EU, Turkey call for better ties after tough 2020

Turkey and the European Union have started the year positively and the steps to restart talks with Greece over hydrocarbons in the Mediterranean are welcome, but the EU remains concerned about human rights, the bloc's top envoy said on Jan. 21. "We have seen an improvement in the overall atmosphere," EU foreign policy chief Josep Borrell said.

Turkish Foreign Minister Mevlüt Çavuşoğlu (L) and High Representative of the European Union for Foreign Affairs and Security Policy Josep Borrell give a joint statement ahead of a meeting at the EEAS in Brussels on Jan 21.

Duvar English - Reuters

The European Union and Turkey pressed each other on Jan. 21 to take concrete steps to improve relations long strained by disagreements over energy, migration and Ankara's human rights record.

Turkey, which remains an official candidate for EU membership despite the tensions, is facing the threat of EU economic sanctions over a hydrocarbons dispute with Greece in the eastern Mediterranean, but the mood music between Brussels and Ankara has improved since the new year.

"We have seen an improvement in the overall atmosphere," EU foreign policy chief Josep Borrell said as he welcomed Turkish Foreign Minister Mevlüt Çavuşoğlu for talks, describing 2020 as complicated.

"Intentions and announcements need to be translated into actions," Borrell said.

The improved tone follows a video conference between Turkish President Recep Tayyip Erdoğan and the head of the European Commission, Ursula von der Leyen, on Jan. 9 in which both stressed the importance of the bilateral relationship.

Çavuşoğlu said he hoped von der Leyen and Charles Michel, the head of the European Council which represents the 27 EU member states, would visit Turkey after an invitation from Erdoğan.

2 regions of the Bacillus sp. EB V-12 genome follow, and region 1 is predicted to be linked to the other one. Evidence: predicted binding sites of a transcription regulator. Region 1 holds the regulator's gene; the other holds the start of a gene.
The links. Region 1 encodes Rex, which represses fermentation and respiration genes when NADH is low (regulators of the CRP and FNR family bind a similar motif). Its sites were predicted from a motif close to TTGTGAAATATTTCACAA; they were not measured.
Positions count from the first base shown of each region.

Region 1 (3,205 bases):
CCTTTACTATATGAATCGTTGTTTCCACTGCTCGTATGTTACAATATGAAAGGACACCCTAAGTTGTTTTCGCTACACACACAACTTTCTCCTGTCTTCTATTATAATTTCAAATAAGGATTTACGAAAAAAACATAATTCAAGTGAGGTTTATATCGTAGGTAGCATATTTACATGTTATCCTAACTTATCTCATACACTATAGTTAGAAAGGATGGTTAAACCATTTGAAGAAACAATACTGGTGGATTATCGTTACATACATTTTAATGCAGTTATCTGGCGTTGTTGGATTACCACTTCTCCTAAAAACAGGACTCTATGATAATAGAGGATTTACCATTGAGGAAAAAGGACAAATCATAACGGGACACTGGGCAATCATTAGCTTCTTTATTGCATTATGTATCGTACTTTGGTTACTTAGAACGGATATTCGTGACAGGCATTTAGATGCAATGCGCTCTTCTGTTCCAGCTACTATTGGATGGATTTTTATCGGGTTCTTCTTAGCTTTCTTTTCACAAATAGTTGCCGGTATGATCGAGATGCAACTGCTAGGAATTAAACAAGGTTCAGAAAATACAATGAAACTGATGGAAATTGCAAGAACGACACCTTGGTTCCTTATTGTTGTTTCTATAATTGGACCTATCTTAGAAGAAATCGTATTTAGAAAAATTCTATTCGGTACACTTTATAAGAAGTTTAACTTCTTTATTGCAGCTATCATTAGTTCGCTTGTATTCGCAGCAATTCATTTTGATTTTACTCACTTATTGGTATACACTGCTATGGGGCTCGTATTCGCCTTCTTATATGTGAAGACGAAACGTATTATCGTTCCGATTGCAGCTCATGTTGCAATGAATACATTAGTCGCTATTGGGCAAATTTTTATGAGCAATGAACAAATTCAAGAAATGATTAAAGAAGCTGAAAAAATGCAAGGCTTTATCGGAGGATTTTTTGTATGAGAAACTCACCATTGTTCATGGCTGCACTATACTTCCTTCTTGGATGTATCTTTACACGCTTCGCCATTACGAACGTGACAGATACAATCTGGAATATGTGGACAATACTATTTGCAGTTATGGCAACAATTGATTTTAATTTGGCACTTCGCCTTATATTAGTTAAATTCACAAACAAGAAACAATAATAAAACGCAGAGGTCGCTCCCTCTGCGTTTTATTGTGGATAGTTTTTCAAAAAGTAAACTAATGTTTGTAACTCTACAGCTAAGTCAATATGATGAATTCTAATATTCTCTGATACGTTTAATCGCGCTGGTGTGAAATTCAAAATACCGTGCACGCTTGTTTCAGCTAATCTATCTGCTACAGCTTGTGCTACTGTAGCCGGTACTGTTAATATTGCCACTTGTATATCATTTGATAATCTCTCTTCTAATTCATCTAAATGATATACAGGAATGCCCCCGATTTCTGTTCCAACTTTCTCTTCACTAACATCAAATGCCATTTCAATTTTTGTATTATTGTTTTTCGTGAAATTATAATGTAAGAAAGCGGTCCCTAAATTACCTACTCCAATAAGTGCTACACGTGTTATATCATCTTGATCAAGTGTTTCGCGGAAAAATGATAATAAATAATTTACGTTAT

"It is, of course, important for there to be a positive atmosphere in Turkey-EU ties, but in order for this to be sustainable, we must take concrete steps," Çavuşoğlu added.

Strained ties

2020 proved particularly difficult for relations between Turkey and the EU, especially France, with Erdoğan expressing publicly his hope that protests in French cities would topple President Emmanuel Macron.

Greece and Cyprus, strongly backed by France, want to punish Turkey for what they see as provocative oil and gas exploration by Turkish vessels in disputed waters, but Germany and Italy are reluctant to go ahead with any sanctions on Ankara.

Turkey has now withdrawn the vessels and is set to restart talks with Greece, although the EU has accused Ankara of playing "cat and mouse" in a pattern of provocation and reconciliation.

EU leaders will decide in March whether to impose sanctions.

Brussels also accuses Erdoğan of undermining the economy, eroding democracy and destroying independent courts and media, leaving Turkey's bid to join the EU further away than ever.

"We remain concerned about the [human rights] situation in Turkey," Borrell said on Jan. 21.

Turkey remains a big destination for EU trade and investment and also hosts some 4 million Syrian refugees. The EU aims to agree on fresh funds for the refugees from 2022 to discourage them from coming into the bloc.

Ankara wants progress on Turks' right to visa-free travel to the EU, an upgrade of its trade agreement with Europe and recognition of its claims to hydrocarbons off its maritime shelf.